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As a content marketer, this is one of the most frequent questions I get asked. The answer depends on several variables. Your skills and knowledge in your topic area count for a lot, but so do your experience as a writer.
Today, I’m going to take you through my writing process with timelines so you can discover how to write a blog post consistently, without taking too much time away from growing your business.
Short Answer: It takes someone new to content writing around 6.5 hours on writing a blog post complete with research.
Long Answer: For the long answer, we need to look at how to write a blog post step-by-step, and divide that time up appropriately.
Here we go – more tips for writing a blog post.
Time: 40 minutes
The foundation of writing a good blog post is research. You should be doing a minimum of 40 minutes of research per post. SEOPressor prides itself on creating research-backed, scientific, and data-oriented articles that give you real, actionable takeaways.
We do that using a thorough research process. This goes two ways – directed and undirected.
Directed research is based on what we already know. We believe that simply stating a fact isn’t enough – you have to back it up. While sometimes what you’re saying may seem obvious, it may not be for everyone. Doing the research will enable you to flesh out your facts and establish your authority. If you feel like this is a waste of time, scientists researched if it was harder to see things that are further away.
Undirected research allows you to look at a topic area and disappear down the rabbit hole of Google searches, led by your curiosity. With just a series of keywords related to your blog post topic, you can find out what’s already been written and what questions still need answering. This can help you define your own position by contrasting it with others while finding lots of material you can cite to make your arguments.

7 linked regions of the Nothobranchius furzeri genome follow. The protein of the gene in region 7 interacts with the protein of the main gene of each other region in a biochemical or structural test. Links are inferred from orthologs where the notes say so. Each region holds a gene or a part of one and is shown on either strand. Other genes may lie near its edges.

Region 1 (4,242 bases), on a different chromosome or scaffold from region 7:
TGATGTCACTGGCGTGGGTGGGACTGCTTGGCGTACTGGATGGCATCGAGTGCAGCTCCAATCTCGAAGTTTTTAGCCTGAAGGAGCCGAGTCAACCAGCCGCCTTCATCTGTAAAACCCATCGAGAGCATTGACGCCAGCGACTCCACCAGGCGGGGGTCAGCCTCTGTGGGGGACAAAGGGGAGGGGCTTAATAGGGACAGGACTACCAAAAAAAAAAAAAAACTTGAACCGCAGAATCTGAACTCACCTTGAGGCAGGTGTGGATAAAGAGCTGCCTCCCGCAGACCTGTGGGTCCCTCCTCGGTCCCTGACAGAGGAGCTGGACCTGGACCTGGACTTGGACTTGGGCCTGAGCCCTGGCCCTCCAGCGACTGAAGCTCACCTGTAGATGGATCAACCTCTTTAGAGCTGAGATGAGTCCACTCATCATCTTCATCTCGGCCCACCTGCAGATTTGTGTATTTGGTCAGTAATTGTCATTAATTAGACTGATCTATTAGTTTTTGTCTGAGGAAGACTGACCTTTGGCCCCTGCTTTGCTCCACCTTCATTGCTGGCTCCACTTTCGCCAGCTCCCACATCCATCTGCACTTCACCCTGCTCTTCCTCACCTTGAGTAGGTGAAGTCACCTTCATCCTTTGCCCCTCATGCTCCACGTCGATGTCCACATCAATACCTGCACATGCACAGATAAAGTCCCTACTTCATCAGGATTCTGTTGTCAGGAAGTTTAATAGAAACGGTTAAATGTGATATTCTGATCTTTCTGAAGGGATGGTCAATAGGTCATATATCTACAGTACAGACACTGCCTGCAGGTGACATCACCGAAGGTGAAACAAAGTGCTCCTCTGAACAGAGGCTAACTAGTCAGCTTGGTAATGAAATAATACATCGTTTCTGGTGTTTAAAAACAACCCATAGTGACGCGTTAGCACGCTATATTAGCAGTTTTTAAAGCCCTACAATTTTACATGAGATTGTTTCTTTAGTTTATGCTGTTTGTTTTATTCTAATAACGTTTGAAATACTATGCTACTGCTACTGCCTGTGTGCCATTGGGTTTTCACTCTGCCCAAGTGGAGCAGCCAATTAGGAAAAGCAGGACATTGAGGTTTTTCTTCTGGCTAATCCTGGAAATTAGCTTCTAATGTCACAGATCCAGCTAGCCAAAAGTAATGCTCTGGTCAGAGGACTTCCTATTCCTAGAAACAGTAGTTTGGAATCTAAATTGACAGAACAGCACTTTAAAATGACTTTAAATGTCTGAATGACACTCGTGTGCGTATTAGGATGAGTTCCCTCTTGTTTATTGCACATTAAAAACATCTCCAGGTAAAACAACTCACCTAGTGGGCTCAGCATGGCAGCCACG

In truth, there’s a lot of research to be done before even you start researching a single blog post. You need to know what area you’re about to start publishing in, which means identifying gaps in the available knowledge and filling them with your own, high-quality material.
Here at SEOPressor, we have created a way to collect research across Evernote and Google Docs. We include the link, the author’s name and the date, and the key quote or statistic we found interesting. That way, we have a library of facts to back us up on everything in the topic areas we cover. That saves time over the long run.
We then plan our content outlines on our team Trello board to make sure we’re all running to schedule and that we’re not treading on one another’s toes.
Time: 30 minutes
Once you’ve done some research, the biggest time-saving measure you can use is to pour that into a mold. No one builds a house without scaffolding because you need structure to build something that matters. It’s the same with writing.
Take the research you’ve gained and organize it. Group similar facts and points, and think about how one might lead to another. When you have groups of facts, give these their own headline to create sections.
Order your sections into the most logical order for them to appear. Think about storytelling, backed up by evidence. These are the two most powerful forces you can use.
Time: 3 hours
The biggest thing about a first draft is to take away two things: pressure and distractions.
Pressure comes from within. Don’t think about getting it ‘right’ or perfect. Just write. Be free, be controversial, make bold statements, crack jokes.
Distractions come from without. For this, you can use something like Google Docs to create a minimalist writing environment or use anti-distraction Chrome extensions like StayFocusd to stop you from straying onto Facebook and Twitter.
Create a block of time in which to write. This will limit demands on your attention and allow you to be more productive. Put your phone out of sight.
Make sure you put first things first. Write the introduction. The introduction is designed to give your audience a clear idea of what benefit they’ll get from reading, what content the post will include, and what direction it’s going in. This will be invaluable to you in actually creating the content.